Debra Rosenblum: Statement

My sculptures explore the emotions through allegory, mythology, fairy tales and natural forms. Whether in mixed media, clay or bronze, figurative or abstract; the work always alludes to the passage of time. Time is mortality, endurance, vulnerability, and interconnectedness.

The sculptures explore triumphs and losses through mythic figures and gods, as in Icarus and Demeter’s Sorrow. Woe, Lies II, and Mask expose our nightmare fears. Each face symbolizing all faces, each line and eyelash telling a tale, whether the words are screamed or whispered.

Some sculptures show the concave and the convex of a face, each side shaped by, but hidden from, the other. The positive and negative are unified with earth colors and natural textures to illustrate our sunlight and shadow selves. The shells and branches, hornets’ nests and rocks, draped fabric and feathers are all sculpted directly in clay, not from molds. When text is added, as in Recto Verso, it is unmistakably language, but indecipherable: like hearing people speak without knowing precisely what they are saying.

The figurative pieces are sculpted directly in clay and either fired or cast in bronze.

Mixed Media

We are a culture of acquirers and discarders, but instead of tossing away those acquisitions, I turn them into sculptures, altered mostly by juxtaposition. The process of making these sculptures is obsessive; from seeking out, selecting and acquiring each of the antique components, to their manipulation into new forms.

You may relate to individual items (my mother had one of those darning eggs),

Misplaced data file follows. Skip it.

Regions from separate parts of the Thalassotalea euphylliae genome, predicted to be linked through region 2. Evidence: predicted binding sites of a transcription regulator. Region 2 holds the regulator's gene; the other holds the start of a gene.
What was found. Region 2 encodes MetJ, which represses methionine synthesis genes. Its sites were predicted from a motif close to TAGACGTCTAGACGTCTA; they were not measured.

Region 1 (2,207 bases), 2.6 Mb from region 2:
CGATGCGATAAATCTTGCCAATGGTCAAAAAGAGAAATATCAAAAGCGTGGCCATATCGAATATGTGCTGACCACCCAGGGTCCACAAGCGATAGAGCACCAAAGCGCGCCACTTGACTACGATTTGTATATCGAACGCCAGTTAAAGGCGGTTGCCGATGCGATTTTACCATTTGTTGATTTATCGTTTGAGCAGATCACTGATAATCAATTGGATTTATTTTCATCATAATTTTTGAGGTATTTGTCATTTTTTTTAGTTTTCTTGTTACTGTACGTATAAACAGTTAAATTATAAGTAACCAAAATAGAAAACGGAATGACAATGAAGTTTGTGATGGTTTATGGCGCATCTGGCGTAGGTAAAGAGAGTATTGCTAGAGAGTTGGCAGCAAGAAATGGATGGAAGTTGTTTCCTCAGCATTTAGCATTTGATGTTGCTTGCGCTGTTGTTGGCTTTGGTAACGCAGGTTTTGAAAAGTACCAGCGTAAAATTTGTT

be puzzled by others (not everyone knows what a calf weaner looks like), and
you may even recall throwing away things that were in better shape than these.

These assemblages invite examination into what we value.

Note: The title of the feather and shell wall sculptures, “Mandala” is Sanskrit for “circle”. Traditional mandalas are used in Hindui and Buddhist meditative rituals.


The Shadows of Istanbul photographs were taken during my first time in that part of the world, and my first time entering a mosque. The sights of Istanbul are as layered as its history: pagan then Christian then Muslim. There are few “simple” images here.

Intense sunlight is shrouded in mist from the Golden Horn, the Bosphorus, and the Sea of Marmara. It blazes through doorways and windows into the mosques’ dark interiors, transforming “ancient” from concept to visceral experience. Scarves wrap heads, tarps cover marketplaces; Sultans’ signatures obscure angels’ faces, the veils emphasize that which they conceal.

I’m attracted to the grandeur of urban chaos, the interplay of expected and unexpected, the drama that can be found in the ordinary. This work was all photographed in Tuscany, a perfect locale for exploring the confluence of ancient and modern cultures.